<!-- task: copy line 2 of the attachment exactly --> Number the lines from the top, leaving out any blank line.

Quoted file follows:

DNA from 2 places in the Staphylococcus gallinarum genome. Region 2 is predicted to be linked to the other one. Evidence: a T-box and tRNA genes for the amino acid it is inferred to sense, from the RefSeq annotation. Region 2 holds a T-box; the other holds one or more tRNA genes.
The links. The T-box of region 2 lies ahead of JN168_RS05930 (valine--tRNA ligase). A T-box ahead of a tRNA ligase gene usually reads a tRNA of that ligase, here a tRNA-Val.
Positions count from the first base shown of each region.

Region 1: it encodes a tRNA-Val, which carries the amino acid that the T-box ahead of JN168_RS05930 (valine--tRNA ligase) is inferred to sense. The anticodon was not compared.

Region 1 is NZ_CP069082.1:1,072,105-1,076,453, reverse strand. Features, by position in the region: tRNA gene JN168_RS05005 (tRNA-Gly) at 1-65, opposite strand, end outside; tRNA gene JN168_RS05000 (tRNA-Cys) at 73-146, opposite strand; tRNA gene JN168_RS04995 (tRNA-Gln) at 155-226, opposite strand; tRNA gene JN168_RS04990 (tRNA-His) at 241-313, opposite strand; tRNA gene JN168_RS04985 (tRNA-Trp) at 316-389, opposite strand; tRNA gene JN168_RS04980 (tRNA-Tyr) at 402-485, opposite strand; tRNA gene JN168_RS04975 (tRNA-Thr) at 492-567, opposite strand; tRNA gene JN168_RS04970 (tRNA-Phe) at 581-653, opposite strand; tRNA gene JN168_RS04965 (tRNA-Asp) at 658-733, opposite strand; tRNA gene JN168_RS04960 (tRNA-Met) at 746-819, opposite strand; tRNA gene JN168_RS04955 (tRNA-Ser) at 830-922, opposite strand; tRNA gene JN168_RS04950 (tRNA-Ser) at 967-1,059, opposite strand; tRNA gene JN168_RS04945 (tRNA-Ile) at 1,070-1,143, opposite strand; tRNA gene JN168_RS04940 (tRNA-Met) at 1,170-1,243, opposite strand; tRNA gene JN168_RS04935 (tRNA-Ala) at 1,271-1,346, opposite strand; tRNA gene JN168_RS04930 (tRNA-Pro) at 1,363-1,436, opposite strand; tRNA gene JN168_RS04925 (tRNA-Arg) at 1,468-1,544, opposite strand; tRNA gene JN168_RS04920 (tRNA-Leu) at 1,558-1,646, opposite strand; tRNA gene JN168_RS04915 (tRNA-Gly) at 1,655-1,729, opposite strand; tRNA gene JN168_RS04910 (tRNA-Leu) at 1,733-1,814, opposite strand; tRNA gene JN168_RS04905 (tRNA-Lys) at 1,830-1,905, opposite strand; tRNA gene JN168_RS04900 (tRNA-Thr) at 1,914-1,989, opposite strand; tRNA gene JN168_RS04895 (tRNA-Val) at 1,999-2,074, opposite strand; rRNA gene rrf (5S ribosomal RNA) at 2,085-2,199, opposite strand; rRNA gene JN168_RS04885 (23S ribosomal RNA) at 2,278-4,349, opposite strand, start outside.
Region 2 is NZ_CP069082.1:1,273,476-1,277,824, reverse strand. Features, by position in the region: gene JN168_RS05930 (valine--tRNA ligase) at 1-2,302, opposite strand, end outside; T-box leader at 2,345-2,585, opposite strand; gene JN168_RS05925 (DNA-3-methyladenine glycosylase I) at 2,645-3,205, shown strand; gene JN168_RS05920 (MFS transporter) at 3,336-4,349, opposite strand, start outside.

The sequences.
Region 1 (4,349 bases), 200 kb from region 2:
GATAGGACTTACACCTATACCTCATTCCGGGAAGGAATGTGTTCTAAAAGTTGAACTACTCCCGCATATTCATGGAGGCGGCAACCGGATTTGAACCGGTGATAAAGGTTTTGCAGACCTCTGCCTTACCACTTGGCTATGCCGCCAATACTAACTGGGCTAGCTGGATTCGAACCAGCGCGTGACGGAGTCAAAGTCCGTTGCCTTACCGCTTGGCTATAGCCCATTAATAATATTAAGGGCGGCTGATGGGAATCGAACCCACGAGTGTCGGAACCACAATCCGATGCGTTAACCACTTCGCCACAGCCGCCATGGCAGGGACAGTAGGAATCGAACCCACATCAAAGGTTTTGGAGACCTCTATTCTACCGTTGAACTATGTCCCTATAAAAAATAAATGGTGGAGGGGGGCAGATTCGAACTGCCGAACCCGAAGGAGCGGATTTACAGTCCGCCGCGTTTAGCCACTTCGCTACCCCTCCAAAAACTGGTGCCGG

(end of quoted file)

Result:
The links. The T-box of region 2 lies ahead of JN168_RS05930 (valine--tRNA ligase). A T-box ahead of a tRNA ligase gene usually reads a tRNA of that ligase, here a tRNA-Val.